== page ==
Agricultural subsidies increase domestic output, lower prices and reduce imports. This creates an uneven playing field in a sector that’s a large part of developing economies.
Agricultural subsidies are usually expressed as a proportion of production. Some subsidies are more more damaging than others (for example, the EU’s “decoupled” subsidies are less distortionary as they are not directly dependent on production levels) but the overall subsidy rate, as proportion of agricultural output using OECD data, is now around 13 percent for CDI countries.
Previous editions of the CDI drew on Cline (2002) to convert subsidy levels into tariff-equivalents. Higher subsidies increase domestic output, lower prices and reduce imports. Cline’s model also suggests the impact is higher for a given level of subsidy if a country’s imports were small relative to its domestic production (this is an arithmetic point—a given proportional increase in domestic production from subsidy would have a higher impact on imports when they were a low proportion). So, these variables also fed into the CDI tariff-equivalent estimates for each country, visible in table 6 of Roodman (2013).
Using Cline’s approach, the average tariff-equivalent of agricultural subsidies was between 10 percent and 15 percent in the relevant years in the CDI. However, this estimate only applied to the agriculture sector—which accounts for roughly a sixth of developing economies. So, averaging the effect over an entire economy implies they’d be equivalent to a tariff on all sectors of perhaps 2 percent.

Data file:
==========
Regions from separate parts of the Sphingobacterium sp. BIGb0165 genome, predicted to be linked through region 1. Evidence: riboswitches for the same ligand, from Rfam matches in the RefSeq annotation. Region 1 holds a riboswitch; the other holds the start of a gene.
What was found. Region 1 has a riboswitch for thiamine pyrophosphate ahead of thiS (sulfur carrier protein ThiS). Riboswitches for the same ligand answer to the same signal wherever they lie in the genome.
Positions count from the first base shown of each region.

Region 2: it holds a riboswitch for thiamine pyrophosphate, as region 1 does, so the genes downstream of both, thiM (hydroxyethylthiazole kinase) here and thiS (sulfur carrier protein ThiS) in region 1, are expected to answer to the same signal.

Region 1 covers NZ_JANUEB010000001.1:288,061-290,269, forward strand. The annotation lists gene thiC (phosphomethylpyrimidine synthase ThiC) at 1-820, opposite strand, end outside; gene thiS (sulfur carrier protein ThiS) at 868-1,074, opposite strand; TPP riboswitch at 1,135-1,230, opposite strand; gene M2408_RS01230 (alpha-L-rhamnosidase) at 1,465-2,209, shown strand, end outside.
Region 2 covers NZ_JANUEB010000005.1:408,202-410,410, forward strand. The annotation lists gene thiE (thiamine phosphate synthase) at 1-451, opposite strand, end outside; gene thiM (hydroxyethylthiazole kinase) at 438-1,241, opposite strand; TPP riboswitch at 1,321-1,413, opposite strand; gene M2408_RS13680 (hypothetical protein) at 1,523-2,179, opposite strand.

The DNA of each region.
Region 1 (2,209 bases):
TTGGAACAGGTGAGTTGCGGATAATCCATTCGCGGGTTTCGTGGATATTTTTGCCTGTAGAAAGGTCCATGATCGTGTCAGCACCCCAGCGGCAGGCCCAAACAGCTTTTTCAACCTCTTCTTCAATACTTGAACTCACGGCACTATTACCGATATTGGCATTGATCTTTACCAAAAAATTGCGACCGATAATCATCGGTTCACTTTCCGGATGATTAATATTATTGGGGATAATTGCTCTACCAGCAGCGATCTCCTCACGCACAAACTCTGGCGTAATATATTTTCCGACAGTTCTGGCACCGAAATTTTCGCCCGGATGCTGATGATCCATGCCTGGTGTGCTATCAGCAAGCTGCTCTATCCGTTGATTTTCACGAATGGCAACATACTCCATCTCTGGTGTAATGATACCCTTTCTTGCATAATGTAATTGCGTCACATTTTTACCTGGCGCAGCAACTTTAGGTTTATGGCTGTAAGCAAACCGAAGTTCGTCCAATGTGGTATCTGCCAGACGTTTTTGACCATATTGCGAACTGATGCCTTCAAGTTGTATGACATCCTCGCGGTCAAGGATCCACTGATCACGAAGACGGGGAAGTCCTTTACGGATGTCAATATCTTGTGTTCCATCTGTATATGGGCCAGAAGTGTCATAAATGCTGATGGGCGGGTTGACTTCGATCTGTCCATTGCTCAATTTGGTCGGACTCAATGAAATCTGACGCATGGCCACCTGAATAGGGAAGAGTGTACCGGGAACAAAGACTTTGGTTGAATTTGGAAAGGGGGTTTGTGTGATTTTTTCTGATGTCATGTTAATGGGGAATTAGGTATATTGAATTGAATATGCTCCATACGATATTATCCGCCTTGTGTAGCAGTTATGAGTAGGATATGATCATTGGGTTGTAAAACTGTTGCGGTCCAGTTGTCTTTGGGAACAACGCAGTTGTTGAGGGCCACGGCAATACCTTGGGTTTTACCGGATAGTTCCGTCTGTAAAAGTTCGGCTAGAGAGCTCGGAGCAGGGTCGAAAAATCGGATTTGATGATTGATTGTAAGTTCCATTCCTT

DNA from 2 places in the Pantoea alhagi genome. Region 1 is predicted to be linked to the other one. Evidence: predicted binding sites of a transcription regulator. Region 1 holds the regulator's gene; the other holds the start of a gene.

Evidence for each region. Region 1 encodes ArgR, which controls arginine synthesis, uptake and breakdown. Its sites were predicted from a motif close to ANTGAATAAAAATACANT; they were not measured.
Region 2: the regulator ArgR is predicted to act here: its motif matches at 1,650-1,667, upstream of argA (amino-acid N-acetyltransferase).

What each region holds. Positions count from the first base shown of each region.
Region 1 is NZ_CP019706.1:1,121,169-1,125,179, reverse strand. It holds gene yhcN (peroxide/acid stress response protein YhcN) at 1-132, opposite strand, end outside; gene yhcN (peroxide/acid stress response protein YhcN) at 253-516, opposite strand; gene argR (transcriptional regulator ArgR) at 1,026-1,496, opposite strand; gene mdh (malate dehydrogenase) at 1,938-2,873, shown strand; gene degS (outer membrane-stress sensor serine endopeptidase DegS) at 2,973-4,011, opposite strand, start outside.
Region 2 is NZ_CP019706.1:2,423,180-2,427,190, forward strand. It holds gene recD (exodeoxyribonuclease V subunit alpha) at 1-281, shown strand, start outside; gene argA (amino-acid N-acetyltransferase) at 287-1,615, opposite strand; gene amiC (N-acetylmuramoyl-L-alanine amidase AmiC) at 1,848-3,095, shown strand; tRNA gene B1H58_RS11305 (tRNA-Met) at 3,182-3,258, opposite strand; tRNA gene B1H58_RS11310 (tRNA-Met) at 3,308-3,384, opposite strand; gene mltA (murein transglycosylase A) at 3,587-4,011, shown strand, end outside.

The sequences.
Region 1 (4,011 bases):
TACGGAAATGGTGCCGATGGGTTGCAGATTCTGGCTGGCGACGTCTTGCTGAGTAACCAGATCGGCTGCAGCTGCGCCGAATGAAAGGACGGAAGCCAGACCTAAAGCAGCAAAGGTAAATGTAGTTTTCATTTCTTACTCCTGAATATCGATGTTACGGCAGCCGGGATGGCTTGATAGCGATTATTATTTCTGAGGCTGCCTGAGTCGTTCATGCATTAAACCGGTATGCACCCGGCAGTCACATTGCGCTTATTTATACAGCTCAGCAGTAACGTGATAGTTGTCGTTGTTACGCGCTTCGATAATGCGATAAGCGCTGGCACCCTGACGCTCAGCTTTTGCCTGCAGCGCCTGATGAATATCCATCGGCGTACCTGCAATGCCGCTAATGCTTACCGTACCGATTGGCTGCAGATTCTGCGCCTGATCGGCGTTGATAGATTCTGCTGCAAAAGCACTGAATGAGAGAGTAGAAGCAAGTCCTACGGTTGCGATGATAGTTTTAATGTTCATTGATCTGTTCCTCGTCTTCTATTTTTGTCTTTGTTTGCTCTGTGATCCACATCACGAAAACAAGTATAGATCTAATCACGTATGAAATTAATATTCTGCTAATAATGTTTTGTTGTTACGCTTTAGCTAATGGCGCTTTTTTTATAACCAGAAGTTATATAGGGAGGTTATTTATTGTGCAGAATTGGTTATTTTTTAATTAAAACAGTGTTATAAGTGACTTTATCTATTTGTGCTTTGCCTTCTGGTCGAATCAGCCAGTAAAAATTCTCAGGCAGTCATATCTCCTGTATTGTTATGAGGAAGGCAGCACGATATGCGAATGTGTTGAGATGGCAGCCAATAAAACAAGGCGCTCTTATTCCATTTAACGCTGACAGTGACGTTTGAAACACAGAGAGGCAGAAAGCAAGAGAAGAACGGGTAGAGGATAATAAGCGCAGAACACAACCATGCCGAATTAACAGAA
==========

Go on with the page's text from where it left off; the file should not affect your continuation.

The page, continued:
Tariffs appear more distortionary than subsidies
Based on the Roodmand and Cline methods above, effective tariff levels were just under 8 percent and the (whole-economy) tariff-equivalent of agricultural subsidies were roughly 2 percent. This suggests tariffs were more than three times as distortionary as agricultural subsidies in CDI countries.
The new trade tariff and agriculture subsidy indicators in the CDI trade component will therefore be weighted to reflect these respective impacts. These weights will be kept under review in the light of new research or new data on tariffs and subsidies (alas neither have moved transformatively in the last decade).
CDI 2017 and next steps
The updated CDI will use the latest data on agricultural subsidies, and newer “average applied tariff” data from MacMap (which correlates strongly with Roodman’s measure). These scores will help rank countries on trade, as well as on their overall commitment to development. We'll also be making the spreadsheets behind the CDI full calculations available for the first time.
Of course, this is far from the final word on measuring the developmental impact of subsidies and tariffs. On tariffs in particular, we hope to bring in a poverty-weighting—where tariffs against trade partners count more where income per head is lowest. Comments and suggestions on our current and future approach are very welcome.
Note: This post was updated to reflect that the CDI results are now available online.